Combined, it was the best qualifying outcome in the young team’s F1 history to date – and Magnussen was understandably delighted with the result.
“Very happy with today – good starting position for tomorrow,” said Magnussen, whose previous best Haas qualifying was sixth in 2018’s Australian season opener.
“We've got both cars up there and hopefully we can bring it home tomorrow and some strong points.”
Magnussen was one of only four drivers to finish within a second of Sebastian Vettel’s commanding pole time for Ferrari, leading him to believe that Haas may have increased the VF-18’s performance.
“I still think our car is particularly strong in the high-speed [corners] and we've been a bit weaker in low speed – and this his track has a few low-speed corners. We seem to be good here, so maybe we've improved our weakness.
“Our strength is still the high speed – that is where the car really, really is alive and works really well. Overall it's really good, clearly.”
Asked about his prospects for Sunday’s race, Magnussen insisted he was hopeful of keeping Haas at the front of their midfield battle with the likes of Renault, Force India and Sauber.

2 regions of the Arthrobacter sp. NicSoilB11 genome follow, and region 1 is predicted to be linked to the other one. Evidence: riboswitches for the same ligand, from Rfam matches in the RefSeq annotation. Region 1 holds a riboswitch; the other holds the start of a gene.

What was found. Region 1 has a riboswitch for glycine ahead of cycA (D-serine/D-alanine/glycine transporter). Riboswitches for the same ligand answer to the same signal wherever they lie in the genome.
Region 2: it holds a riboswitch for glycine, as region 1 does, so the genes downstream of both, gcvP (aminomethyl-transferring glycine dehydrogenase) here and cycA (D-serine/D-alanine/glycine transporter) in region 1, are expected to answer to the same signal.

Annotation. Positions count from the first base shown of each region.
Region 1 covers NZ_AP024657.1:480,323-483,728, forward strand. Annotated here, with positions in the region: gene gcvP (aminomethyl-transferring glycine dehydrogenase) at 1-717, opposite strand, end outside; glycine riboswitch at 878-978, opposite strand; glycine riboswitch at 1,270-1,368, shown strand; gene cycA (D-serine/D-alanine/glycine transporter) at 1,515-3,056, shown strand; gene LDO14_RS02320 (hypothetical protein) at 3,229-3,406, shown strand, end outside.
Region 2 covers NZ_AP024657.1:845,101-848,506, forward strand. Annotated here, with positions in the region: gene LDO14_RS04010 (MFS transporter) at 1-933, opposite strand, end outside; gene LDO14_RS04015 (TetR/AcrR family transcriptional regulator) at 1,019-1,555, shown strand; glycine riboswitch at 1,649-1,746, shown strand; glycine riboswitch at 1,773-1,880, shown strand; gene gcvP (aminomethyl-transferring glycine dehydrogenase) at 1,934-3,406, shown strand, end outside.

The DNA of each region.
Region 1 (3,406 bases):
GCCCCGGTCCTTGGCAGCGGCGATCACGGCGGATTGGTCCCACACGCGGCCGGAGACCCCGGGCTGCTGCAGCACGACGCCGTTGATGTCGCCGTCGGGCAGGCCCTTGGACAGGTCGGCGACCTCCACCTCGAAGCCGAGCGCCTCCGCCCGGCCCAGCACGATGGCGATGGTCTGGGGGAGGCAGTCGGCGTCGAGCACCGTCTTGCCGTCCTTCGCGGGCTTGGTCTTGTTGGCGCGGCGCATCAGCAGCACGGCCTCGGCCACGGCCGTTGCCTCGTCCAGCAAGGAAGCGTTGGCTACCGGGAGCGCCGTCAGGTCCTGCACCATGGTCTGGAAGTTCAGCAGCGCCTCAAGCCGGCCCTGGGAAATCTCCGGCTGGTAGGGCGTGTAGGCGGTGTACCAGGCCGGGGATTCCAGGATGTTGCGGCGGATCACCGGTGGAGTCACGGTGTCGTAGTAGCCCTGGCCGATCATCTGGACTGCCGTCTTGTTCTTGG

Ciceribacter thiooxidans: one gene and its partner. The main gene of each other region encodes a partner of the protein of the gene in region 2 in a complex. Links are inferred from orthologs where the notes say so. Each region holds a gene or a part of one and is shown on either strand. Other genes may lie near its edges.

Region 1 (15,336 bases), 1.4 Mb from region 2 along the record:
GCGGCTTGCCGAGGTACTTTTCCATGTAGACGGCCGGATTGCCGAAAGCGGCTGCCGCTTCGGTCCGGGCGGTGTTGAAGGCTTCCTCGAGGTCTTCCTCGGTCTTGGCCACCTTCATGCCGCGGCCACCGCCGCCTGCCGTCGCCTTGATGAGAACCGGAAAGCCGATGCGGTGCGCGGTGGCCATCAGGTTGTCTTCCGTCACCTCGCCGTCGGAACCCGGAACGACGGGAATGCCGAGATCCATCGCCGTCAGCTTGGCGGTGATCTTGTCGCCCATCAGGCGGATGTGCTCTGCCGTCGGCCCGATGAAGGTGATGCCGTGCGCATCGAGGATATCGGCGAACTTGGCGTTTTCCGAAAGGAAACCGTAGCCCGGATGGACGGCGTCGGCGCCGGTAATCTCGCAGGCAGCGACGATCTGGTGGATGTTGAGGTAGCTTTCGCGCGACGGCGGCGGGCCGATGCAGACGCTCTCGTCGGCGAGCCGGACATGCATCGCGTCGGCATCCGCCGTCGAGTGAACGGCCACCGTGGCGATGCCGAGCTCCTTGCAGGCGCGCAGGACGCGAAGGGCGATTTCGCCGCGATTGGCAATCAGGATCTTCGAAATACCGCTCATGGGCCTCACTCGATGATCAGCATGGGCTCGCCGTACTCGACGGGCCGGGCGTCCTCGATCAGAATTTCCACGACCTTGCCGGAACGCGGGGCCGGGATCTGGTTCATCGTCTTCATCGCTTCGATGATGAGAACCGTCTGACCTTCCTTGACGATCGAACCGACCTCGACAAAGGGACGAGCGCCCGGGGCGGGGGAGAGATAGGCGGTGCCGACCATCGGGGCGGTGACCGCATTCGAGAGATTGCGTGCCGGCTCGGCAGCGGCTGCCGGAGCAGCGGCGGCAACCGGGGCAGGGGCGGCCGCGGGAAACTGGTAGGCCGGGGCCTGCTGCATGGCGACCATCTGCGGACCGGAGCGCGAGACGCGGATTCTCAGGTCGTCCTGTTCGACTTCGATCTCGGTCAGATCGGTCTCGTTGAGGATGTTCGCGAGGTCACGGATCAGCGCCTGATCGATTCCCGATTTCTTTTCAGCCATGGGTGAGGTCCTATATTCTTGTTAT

“Let's see, you never know what can happen. My target is to stay ahead of the rest of the midfield and hopefully we're better in race pace tomorrow than we were on Friday. But the temperature’s a lot lower it seems, so that could help us, but we'll see.”
Magnussen’s time was a comfortable three-tenths better than team mate Grosjean’s, though the Frenchman’s best effort was compromised by an apparent mistake at the first corner.
“I went wide on Turn 1, so we just have analyze that,” he said. “We couldn’t do the second push lap in Q3, unfortunately, but all in all, it was a good session.
“I’m really happy for the team on a track we were not sure we would be competitive at, so that's very encouraging.”
Haas are currently heading a tight, three-way scrap for fifth in the constructors’ standings, leading Force India by two points and McLaren by three.